It’s no secret that leafy greens are some of the healthiest foods you can put in your body, but sometimes green newbies are intimidated by all the varieties of greens and the various preparations. Never fear, these seven tips to make the most of your leafy greens will be VERY helpful. You’ll be able to select, store, and prepare greens like a superstar. Whether you prefer kale, collards, cabbage, chard, or bok choy, you will find some great tips here from a self-described kale nerd girl.
Watch me make my favorite recipe for Kale Salad in this video in partnership with Oahu Fresh!
What’s so great about leafy greens?
Oh, let’s count the ways!
Leafy greens, especially collards and kale, are famous for their high mineral content, notably calcium, magnesium, Vitamins A, K and C, and iron. Like all other plant foods, leafy greens are high in fiber, and can help the body’s detoxification systems. And because of the high antioxidant content, greens are good for overall disease prevention and optimum wellness. Most leafy greens contain potent phytochemicals known as glucosinolates that are helpful for cancer prevention.
So why are people hesitant to try new greens? I think it’s because they have a bit of a bad reputation. Greens like collards and kale can be bitter or tough, especially if they are undercooked; but if greens are overcooked or (sorry, Popeye!) canned, they can be mushy, tannic, and horrible to look at. Fresh greens that are old or improperly stored can be bitter, slimy or off-tasting. None of which you want on your dinner plate!
The first set of tips will help you choose and maintain fresh greens whether you buy from the market, store, or pick from your own garden. The second set of tips will help you prepare the greens in the best way possible.
1. Make sure your greens are GREEN
There should not be yellowing or browning of the leaves. The leaves should be bright green, and stems should be firm and erect. Lacinato kale and red Russian kale will have purple/blueish stems if they are healthy, while others will be light green. If you’re buying pre-washed greens in a container, be sure the bottom greens look fresh, light and not smashed.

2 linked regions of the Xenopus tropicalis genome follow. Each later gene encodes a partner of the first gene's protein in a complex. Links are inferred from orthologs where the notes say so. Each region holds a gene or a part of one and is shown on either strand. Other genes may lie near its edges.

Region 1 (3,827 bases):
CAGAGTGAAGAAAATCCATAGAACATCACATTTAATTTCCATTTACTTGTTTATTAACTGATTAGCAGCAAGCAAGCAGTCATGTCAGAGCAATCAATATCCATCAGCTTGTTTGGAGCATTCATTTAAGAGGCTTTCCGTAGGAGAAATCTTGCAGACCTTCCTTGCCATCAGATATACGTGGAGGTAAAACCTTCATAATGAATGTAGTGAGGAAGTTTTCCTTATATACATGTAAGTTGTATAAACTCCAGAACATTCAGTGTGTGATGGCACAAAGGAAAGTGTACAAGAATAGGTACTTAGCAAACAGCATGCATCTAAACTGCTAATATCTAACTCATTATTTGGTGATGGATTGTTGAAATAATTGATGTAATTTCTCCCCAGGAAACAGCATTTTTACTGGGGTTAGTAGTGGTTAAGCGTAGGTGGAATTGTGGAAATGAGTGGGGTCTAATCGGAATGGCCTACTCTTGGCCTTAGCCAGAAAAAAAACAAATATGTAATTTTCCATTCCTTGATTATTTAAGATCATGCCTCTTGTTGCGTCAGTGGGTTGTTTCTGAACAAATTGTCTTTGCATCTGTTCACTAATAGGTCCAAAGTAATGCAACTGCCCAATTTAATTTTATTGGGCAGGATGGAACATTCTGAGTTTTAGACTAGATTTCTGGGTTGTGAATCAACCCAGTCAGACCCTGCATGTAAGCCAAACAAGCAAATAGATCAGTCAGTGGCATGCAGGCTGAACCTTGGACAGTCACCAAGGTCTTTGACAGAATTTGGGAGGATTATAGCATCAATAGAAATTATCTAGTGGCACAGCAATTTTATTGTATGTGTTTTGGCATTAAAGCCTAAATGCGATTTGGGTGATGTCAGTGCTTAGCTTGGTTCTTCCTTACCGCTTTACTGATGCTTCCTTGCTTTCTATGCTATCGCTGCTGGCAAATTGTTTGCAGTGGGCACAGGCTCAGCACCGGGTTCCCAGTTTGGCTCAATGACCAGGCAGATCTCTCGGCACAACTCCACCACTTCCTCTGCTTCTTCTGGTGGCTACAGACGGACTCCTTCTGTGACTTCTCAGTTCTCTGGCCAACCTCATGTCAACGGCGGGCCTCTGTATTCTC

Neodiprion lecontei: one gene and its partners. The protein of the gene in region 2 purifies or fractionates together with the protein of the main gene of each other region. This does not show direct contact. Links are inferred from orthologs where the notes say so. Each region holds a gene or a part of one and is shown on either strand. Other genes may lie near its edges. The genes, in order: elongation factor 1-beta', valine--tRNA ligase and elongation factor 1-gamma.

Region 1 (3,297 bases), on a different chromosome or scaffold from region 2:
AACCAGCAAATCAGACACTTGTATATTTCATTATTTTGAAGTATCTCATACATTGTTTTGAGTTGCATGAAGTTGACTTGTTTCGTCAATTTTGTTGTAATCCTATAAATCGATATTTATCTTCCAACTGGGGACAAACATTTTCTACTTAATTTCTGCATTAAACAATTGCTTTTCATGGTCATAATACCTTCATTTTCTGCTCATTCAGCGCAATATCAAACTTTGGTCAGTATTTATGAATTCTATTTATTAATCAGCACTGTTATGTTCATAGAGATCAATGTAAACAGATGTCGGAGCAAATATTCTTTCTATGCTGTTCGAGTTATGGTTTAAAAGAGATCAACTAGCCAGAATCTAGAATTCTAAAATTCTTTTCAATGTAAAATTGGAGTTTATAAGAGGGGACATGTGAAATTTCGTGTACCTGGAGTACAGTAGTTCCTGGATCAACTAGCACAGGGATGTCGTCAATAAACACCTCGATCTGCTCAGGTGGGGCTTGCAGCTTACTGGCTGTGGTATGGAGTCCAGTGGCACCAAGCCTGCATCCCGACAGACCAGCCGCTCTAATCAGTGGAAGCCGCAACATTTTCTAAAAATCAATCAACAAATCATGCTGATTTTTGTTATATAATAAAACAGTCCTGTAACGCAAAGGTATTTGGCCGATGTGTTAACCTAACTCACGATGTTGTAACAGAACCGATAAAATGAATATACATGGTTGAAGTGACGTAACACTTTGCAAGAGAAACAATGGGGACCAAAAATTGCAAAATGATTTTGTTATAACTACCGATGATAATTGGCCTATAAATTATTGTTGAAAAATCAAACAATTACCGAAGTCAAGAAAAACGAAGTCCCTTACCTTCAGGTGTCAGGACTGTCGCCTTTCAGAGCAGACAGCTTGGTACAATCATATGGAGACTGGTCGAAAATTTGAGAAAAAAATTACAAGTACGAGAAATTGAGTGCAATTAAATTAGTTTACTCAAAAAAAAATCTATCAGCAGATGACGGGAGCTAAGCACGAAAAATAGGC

2. Make sure they SQUEAK
Fresh, vibrant kale, collards and chard will quietly squeak if you squeeze the leaves gently. This means there is ample water in the leaves and that it has been grown well. To check, squish a leafy gently in your hand and listen carefully– it should squeak in the same way that very clean teeth squeak. It sounds weird, but it’s one of the best tips for finding greens that will be great tasting and nutrient-dense.
3. Check for bugs
Gross, but true! Kale, cabbage, collards and others in this large brassica family tend to attract little white butterflies, also known as cabbage moths. They lay eggs, which hatch into green worms that love to eat greens. If there are a lot of holes in your greens, check for the bright green worms. A few holes is not a big deal, so don’t pass up a nice bunch of greens if there are only a few; if you find worms once you get home, simply pick them off and toss them into the yard. Aphids, tiny little gray bugs that also like greens, are harder to wash off, so if there are a lot of aphids, find another bunch of greens to take home.